ATTENNNNNN-SHUN! Listen up you maggots, we’ve got a fierce battle ahead of us. We need to deploy onto the battleground and take control of whatever territory we can; just don’t get separated from the rest of our unit. We’ll have limited medical and air support, and be in constant danger of getting bombed. Thankfully the enemy is no more competent at building bombs than we are so there’s a 50/50 chance we’ll be fine, even if they manage to hit us at all. Now get your sorry butts into the jeep and let’s move!
That’s how I picture this game starting out. You know how Secret Hitler has an intro recorded by Wil Wheaton? Ya, like that but with Michael Rooker. (and now I want a “Mary Poppins Y’all!” promo card or stretch goal…) But let’s look at what the game actually is, not just where my COVID19-Quarantined mind wanders with it.
Horseshoes and Hand Grenades is a simple to learn game. It’s so simple that another game might be called elegant in its simplicity, but there is very little elegance in Horseshoes and Hand Grenades. Which just makes it even better.
When you open up the game, you’re going to be using absolutely everything, give-or-take your player count. Each player starts with an identical hand of 13 cartoon soldiers which they will be deploying onto a camouflage bandana that represents the battlefield. Most of those units will be deployed from the back of the jeep, which is the top of the box. In the center of the battlefield is a bunker, the bottom of the box, that can multiply a player’s score. The only other thing included is a page of rules that you will likely want to use… to learn the rules.
A little over half your cards are infantry, represented by a running soldier icon. These cards are placed on the back of the boxtop-jeep, outside the battlefield. The player then deploys the unit by flicking/hitting/propelling the card in such a way that it flips on to the battlefield. The other half of the cards are support units. Instead of a running soldier, they have a helicopter blade icon to show are airlifted into battle. To do this, a player holds the card by the edge, higher than their head, and spins it at least 360º when they let it go. Now, if you’ve ever tried to do something (anything) with a card, you know that they are one of the most stubborn inanimate objects in the universe. Therefore, the rules around how a card flips and spins are considered “good play” rather than hard-and-fast “rules”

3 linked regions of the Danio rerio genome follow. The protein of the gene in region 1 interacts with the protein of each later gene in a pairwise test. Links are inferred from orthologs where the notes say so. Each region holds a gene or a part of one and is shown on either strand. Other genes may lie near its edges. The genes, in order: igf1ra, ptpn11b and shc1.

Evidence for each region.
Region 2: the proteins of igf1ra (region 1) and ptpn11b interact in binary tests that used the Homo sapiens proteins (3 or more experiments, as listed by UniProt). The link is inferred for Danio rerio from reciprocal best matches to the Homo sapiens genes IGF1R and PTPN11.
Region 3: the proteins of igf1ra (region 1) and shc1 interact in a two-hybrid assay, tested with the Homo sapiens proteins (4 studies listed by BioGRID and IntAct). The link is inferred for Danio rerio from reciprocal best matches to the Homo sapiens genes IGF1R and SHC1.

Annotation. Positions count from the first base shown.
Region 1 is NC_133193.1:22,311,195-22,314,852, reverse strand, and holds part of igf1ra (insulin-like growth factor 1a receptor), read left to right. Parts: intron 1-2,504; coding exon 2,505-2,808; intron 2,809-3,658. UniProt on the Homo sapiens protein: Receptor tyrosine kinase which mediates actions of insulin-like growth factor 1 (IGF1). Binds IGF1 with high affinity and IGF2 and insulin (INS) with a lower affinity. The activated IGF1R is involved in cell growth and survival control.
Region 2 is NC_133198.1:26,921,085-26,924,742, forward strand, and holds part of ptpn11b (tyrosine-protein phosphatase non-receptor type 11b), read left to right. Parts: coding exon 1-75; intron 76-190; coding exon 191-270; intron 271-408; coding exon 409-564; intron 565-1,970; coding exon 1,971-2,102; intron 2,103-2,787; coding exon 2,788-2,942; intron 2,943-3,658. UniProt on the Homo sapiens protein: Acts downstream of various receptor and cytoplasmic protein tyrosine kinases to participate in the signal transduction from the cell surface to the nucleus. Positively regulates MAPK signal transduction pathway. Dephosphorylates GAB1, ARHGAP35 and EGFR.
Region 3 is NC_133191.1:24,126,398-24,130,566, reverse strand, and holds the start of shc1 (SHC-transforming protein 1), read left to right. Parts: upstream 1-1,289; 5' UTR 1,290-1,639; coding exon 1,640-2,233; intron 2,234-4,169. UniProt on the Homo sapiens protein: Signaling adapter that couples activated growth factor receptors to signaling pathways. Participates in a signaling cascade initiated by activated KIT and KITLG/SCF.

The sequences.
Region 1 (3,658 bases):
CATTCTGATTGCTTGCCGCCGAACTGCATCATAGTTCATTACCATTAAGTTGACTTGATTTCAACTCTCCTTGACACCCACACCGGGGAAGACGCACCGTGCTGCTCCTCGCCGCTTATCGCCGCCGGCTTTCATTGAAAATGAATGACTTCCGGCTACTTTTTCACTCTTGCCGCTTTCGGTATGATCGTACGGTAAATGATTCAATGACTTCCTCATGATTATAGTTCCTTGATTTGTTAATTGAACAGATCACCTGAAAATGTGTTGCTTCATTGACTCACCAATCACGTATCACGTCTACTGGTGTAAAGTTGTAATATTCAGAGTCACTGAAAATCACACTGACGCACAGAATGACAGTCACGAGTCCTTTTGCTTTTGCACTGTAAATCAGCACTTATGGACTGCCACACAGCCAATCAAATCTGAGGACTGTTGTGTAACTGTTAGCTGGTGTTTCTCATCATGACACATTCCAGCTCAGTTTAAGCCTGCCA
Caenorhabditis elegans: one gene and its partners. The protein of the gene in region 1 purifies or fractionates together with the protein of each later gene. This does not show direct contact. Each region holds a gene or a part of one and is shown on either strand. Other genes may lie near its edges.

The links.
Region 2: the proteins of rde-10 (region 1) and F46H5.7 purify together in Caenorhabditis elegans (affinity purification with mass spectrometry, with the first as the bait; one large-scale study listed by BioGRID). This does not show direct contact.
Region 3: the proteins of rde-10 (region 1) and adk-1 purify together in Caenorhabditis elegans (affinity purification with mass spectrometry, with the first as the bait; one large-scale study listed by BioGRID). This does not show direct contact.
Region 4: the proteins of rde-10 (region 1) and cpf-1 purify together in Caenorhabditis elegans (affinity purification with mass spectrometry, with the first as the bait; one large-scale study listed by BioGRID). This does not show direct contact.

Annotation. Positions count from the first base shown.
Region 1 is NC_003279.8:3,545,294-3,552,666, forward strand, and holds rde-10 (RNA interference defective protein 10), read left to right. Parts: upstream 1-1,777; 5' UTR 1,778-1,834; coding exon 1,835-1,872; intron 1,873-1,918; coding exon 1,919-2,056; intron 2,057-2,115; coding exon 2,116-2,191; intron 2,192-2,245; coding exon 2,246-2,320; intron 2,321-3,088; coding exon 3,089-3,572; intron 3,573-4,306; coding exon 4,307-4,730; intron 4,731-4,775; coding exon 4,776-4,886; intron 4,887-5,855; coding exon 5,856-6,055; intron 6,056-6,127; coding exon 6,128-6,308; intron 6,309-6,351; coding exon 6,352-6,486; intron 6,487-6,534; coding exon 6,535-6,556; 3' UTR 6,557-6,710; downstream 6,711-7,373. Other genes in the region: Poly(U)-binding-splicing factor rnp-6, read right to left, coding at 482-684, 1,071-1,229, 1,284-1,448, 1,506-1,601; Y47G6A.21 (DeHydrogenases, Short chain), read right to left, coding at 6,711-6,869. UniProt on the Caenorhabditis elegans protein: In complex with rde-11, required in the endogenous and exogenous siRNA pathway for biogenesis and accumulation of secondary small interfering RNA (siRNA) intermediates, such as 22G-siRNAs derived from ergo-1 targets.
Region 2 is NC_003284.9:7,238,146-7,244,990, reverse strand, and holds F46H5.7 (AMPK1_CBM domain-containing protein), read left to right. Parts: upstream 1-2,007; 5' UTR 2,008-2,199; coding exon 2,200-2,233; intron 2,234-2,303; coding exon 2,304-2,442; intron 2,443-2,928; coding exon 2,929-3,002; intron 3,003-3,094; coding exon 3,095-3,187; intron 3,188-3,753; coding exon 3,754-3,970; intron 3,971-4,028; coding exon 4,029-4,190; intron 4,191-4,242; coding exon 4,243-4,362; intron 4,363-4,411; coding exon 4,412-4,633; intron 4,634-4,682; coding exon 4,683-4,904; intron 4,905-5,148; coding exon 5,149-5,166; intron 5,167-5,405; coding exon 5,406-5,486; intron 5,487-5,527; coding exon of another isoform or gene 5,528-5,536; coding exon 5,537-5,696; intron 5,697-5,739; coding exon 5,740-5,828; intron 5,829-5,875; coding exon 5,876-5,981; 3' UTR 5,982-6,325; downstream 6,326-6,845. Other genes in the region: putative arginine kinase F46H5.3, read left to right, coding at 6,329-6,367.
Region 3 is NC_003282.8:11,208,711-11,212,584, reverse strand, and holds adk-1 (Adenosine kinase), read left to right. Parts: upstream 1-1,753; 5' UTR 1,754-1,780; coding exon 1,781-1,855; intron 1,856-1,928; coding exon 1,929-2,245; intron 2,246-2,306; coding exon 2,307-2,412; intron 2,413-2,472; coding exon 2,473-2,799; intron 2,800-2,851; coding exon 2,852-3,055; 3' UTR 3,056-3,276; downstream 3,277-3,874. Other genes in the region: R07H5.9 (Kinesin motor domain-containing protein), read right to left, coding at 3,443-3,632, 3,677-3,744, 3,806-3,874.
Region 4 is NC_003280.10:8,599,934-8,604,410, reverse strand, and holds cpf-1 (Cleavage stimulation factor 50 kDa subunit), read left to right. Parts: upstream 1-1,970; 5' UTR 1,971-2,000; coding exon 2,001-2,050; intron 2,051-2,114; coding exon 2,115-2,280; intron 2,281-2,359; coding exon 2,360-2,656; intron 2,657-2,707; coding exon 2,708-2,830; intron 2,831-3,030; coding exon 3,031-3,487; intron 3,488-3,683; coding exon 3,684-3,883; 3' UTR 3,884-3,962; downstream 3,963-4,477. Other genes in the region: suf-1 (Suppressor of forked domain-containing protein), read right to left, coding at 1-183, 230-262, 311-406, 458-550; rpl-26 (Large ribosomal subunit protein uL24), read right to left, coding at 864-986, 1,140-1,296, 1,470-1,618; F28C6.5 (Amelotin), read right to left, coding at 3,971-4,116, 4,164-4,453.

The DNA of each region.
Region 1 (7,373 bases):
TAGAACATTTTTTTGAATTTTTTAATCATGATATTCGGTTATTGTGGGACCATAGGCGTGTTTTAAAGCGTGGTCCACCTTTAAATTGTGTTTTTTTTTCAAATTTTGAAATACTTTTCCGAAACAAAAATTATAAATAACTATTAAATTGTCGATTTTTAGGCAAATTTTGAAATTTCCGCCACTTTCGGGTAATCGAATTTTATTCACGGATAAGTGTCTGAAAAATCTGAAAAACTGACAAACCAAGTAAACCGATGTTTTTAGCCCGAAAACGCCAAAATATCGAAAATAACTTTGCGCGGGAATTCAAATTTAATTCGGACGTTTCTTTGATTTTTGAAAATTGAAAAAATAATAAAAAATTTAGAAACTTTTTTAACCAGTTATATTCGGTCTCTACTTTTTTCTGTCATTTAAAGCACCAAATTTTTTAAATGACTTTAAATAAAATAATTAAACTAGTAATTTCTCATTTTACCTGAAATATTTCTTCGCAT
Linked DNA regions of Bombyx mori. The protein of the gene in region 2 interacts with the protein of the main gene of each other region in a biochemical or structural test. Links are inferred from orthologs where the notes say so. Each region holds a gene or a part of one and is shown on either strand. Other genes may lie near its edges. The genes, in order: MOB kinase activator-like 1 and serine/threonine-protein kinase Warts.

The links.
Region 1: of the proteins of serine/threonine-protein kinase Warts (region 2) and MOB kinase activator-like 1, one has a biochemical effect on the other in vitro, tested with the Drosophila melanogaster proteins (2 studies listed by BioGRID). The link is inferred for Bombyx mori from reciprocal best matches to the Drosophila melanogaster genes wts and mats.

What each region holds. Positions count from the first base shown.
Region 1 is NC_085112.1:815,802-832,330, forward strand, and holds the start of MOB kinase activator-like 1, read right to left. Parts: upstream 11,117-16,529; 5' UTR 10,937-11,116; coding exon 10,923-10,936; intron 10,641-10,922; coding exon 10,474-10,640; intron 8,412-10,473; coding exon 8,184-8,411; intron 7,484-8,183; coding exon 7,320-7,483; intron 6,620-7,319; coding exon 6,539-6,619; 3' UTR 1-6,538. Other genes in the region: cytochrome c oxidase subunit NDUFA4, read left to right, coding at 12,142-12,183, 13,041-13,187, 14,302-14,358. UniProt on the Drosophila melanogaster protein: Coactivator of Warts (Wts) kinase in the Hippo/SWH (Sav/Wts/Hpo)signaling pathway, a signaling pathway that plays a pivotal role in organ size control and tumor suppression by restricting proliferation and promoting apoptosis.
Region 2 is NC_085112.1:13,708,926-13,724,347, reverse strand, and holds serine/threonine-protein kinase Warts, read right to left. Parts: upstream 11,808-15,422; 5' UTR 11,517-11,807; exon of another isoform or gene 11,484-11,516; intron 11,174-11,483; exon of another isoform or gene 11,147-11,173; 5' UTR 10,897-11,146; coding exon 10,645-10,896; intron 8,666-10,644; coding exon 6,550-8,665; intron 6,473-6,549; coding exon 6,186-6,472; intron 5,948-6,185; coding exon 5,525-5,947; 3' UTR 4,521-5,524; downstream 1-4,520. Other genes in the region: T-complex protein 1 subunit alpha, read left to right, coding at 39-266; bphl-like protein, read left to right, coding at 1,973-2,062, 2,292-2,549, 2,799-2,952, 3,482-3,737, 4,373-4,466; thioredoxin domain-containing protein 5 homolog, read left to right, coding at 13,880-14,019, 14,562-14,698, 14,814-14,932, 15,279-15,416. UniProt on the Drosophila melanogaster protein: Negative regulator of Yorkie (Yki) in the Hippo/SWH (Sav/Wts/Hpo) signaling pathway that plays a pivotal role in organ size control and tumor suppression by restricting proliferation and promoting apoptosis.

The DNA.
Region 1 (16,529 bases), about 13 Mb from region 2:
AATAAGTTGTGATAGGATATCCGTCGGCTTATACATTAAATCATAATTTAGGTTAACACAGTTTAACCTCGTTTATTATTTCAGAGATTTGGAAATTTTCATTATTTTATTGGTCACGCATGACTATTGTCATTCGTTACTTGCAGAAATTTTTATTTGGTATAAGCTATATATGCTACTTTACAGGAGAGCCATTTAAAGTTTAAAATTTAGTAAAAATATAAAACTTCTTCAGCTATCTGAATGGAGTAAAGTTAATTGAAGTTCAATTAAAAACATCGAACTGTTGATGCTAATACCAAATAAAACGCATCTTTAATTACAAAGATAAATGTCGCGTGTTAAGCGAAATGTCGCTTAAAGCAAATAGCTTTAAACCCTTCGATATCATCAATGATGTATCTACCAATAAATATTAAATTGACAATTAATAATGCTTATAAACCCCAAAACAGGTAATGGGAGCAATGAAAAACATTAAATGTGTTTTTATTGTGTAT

Let’s look at some of the specific cards, shall we? There are three types of infantry cards. There is the basic, unranked, infantry that are worth one point each, the Sergeant is worth two points, and the General is worth three points. But it’s not that simple, any group, called a stack, of infantry touching the Sergeant is now worth two points each. If the General is ALSO touching that same stack they are worth three points each. But here’s the trick: you need all three ranks for them to be worth the full points. If you only have the General, the Infantry are still only worth one point. If you only have the General and the Sergeant, Sarge is still only two points. You need the full chain of command to get its benefit.
The support units (my name, not theirs) are more varied. For example, the Evac Unit removes a stack from play, to be scored later and keeping them safe from the likes of an enemy Commando. The Commando can remove one card from any stack he lands on, breaking up the aforementioned chain of command in that stack.
All of the support units are worth one point on their own, but receive the same bonuses for chain of command. This can add up quickly when you add the Medic into the mix. I already mention how unpredictable cards are, and that gets played up with injuries. Every soldier, regardless of type, has an injured side and if their card lands with that side up they are worth zero points and have no special abilities. The Medic will allow all injured soldiers in a stack to be scored as unranked infantry but does not restore any abilities, including the score multipliers for the Sergeant and General.
The final card type is The Bomb. The Bomb is dropped from the same height as the support units, but instead of being spun like a helicopter it is place flat on the hand, and then dropped as if from the bomb-bay of a plane. If the bomb lands on a stack with the KA-BOOM side up that stack of soldiers is removed from the game without scoring. If it lands dud side up or fails to land on a stack, it has no effect.
I’ve never played a game rated for ages 7+ that gets as competitive as Horseshoes and Hand Grenades. It’s simple, but it’s a BLAST to play. I can only imagine the chaos when you add in the +4-player expansion, but I love the thought of it.
TheRatHole.ca does not accept payments for our reviews but may have received a promotional copy of this game for review.